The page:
The search for the owl should be no more than a game. On page 30 of the third edition of the book is the first clue:

Il n’est de pire aveugle que celui qui ne veut pas voir (The blindest man is the one who refuses to see)


What on earth does it all mean? The object is to solve each puzzle in turn. Together they reveal an area of France and hidden in each clue is part of a twelfth clue pinpointing the exact location of the treasure. Seemingly, no one has even discovered the general area yet, but that has not stopped over 100 people each day from excavating the French countryside. Over the years Valentin has made public announcements telling his followers that the treasure is not in a particular area because excessive digging was ruining the landscape. He recalls: « I found out that late one night two people met two other people on exactly the same spot at exactly the same time and they were all digging for the owl. They all had completely wrong solutions and their solutions were all completely different and yet they chose the same spot. I asked a friend of mine, who is a mathematician, to calculate the probability of that happening and he said it couldn’t be done. The chances were a thousand billion to one and yet there have been at least three similar incidents that I know of. » Valentin has to be careful what he reveals. A French newspaper published an account of the night Valentin buried the owl. « I was very scared that night, » he admits. « I had to drive down a small road through a wood and a car was blocking my way. It was 2am and there in the middle of the wood was a man looking for his dog. You won’t believe it but this dog was named Dracula. » When people read this, vets all over France were flooded with inquiries about the dog. It seems some treasure hunters will try anything rather than solve the puzzles.

At the headquarters of the Association Francaise des Prospecteurs on the Rue Charles Baudelaire the search for the ever elusive owl has sparked a huge boom in demand for metal detectors. A poster on the wall shows a bikini-clad blonde rising out of the sea brandishing a metal detector like a machine gun. Standing in front of the poster is Georges Herment, the Association’s president. Although Georges is a professional treasure hunter with a passion for genuine antiquities, he is also a big fan of the owl hunters: « They’re great. When they think they’ve solved all the clues and found the treasure they come in here and hire or even buy a metal detector, » he explains.

« They ask us to go with them and help them but we won’t. They say it’s in Marseilles and we think, ‘Of course it is!’ Can you imagine, we have so many of these people coming in and asking for help. We’ve had hundreds looking for the owl and they haven’t found it — they’re all obsessed.

« You see the same faces coming in again and again. There is one man — I’d call him an intellectual — who has been back ten times. When he has reworked all the clues he’s back again and this time he is sure but he always returns with a long face.

« They don’t realize that there is probably a metal plate over the owl and the detector tells them it is just ordinary metal and they miss it — lot’s of people have probably missed it. » And Georges is probably right, the last time Max checked the area to see if the owl was still there he saw a hole dug near where the owl is hidden. Meanwhile Georges is counting his pennies, he charges owl hunter three times the usual price for hiring a detector and they are happy to pay. Valentin is amused to hear this. « Good luck to them. The owl is protected against metal detectors. They are crazy people, totally crazy. » He knows all too well how crazy.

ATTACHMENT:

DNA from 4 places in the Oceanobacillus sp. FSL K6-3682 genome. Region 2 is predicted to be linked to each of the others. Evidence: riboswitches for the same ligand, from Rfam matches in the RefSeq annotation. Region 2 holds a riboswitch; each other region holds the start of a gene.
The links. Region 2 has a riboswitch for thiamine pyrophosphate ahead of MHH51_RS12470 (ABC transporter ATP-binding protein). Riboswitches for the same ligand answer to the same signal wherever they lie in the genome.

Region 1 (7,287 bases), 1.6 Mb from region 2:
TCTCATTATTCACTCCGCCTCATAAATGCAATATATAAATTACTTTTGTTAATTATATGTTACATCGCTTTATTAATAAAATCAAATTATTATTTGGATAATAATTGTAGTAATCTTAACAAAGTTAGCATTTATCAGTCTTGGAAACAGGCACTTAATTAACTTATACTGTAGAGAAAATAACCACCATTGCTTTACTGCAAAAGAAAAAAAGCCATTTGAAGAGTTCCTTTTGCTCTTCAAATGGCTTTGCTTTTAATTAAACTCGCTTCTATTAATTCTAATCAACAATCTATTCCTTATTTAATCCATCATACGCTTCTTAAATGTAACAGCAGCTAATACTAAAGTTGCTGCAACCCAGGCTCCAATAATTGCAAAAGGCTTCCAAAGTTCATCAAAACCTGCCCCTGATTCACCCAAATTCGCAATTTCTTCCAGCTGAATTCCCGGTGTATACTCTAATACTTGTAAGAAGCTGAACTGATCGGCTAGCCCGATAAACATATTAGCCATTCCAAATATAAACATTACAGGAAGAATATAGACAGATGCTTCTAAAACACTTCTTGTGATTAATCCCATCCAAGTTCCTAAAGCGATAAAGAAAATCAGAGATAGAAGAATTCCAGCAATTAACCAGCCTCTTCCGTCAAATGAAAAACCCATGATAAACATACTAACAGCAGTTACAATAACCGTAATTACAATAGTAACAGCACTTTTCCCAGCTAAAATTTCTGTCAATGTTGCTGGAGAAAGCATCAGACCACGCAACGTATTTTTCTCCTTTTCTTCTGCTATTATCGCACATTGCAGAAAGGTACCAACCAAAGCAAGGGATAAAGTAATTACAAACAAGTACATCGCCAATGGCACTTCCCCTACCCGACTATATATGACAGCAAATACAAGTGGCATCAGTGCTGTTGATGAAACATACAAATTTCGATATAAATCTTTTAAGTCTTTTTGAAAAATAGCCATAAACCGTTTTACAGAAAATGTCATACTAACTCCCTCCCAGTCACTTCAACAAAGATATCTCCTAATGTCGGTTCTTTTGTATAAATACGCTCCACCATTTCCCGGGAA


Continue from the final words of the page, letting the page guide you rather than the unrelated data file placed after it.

Valentin anticipated a large post bag so he set up a Minitel site at 36 15 MAXVAL. Minitel is France’s primitive precursor to the Internet. To date Valentin has received over one million messages on his five Minitels — a new French record — and for the first two years he replied to 100,000 messages individually. Valentin feels a singular sense of duty to the hunters: « I couldn’t go away, or take a holiday for two years, I was spending 15 hours a day in front of the Minitel. I remember I once went on a business trip for four days and when I got back I didn’t sleep for a week trying to catch up with the replies, working round the clock. » Early last year Max stopped replying to most of the individual messages, it was destroying his health.

The Minitel has allowed many treasure hunters to form alliances in their search for the owl and it has allowed Valentin to keep an omniscient watch on the progress of the hunt. But within hours of the hunt’s start weird messages began to arrive. « I received lots of offers, some of them were offering three million francs — that’s three times more than the owl is worth. People want to find the owl because they are obsessed or impassioned, not for the money. I also get a lot of ladies « you know, » Valentin laughs. « I promise you I haven’t taken any of them up on the offer. »

Then came the death threats. Valentin puts a brave face on them: « Most of them are just pathetic: ‘If you don’t tell me where the owl is I’m going to kill you.' » As time went by the messages got sicker. Some of them read: ‘You have children don’t you? Tell me where the owl is hidden.’ These are the ones that can really make Valentin sweat. « These people are nutcases, » he says. His only comfort is that he had the foresight to adopt the persona of Max.

Not all the messages, however, are nasty — although even the friendly ones betray an unnerving detachment from reality. « One couple went out to the woods in the middle of the night with a spade but instead of digging — guess what they did? And nine months later they wrote to me and said because of the owl we now have a baby. When people are married I am the first one to know. One man wrote to me to say he had won a car and another woman used to write to me about how upset she was about her father’s remarriage. I reply to them, but I’m not a doctor, what can I say? »